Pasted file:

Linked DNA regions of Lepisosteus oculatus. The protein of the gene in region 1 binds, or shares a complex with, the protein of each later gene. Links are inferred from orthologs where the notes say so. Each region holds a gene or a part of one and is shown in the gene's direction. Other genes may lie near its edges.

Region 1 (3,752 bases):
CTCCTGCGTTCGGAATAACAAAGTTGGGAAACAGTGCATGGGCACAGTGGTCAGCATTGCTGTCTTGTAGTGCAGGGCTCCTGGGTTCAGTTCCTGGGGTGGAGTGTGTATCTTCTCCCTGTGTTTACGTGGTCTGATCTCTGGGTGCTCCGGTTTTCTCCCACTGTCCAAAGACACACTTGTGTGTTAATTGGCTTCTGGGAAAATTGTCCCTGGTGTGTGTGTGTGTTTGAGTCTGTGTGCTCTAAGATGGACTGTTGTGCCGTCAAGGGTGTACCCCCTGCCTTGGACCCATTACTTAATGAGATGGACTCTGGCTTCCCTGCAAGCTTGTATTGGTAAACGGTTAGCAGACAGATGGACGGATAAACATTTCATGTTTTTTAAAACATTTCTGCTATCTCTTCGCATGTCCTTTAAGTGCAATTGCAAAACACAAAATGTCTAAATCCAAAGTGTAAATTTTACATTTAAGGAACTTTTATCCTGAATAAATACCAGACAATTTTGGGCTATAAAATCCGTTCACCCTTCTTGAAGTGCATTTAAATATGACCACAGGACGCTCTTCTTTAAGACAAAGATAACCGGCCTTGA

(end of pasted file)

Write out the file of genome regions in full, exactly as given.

Linked DNA regions of Lepisosteus oculatus. The protein of the gene in region 1 binds, or shares a complex with, the protein of each later gene. Links are inferred from orthologs where the notes say so. Each region holds a gene or a part of one and is shown in the gene's direction. Other genes may lie near its edges.

Region 1 (3,752 bases):
CTCCTGCGTTCGGAATAACAAAGTTGGGAAACAGTGCATGGGCACAGTGGTCAGCATTGCTGTCTTGTAGTGCAGGGCTCCTGGGTTCAGTTCCTGGGGTGGAGTGTGTATCTTCTCCCTGTGTTTACGTGGTCTGATCTCTGGGTGCTCCGGTTTTCTCCCACTGTCCAAAGACACACTTGTGTGTTAATTGGCTTCTGGGAAAATTGTCCCTGGTGTGTGTGTGTGTTTGAGTCTGTGTGCTCTAAGATGGACTGTTGTGCCGTCAAGGGTGTACCCCCTGCCTTGGACCCATTACTTAATGAGATGGACTCTGGCTTCCCTGCAAGCTTGTATTGGTAAACGGTTAGCAGACAGATGGACGGATAAACATTTCATGTTTTTTAAAACATTTCTGCTATCTCTTCGCATGTCCTTTAAGTGCAATTGCAAAACACAAAATGTCTAAATCCAAAGTGTAAATTTTACATTTAAGGAACTTTTATCCTGAATAAATACCAGACAATTTTGGGCTATAAAATCCGTTCACCCTTCTTGAAGTGCATTTAAATATGACCACAGGACGCTCTTCTTTAAGACAAAGATAACCGGCCTTGA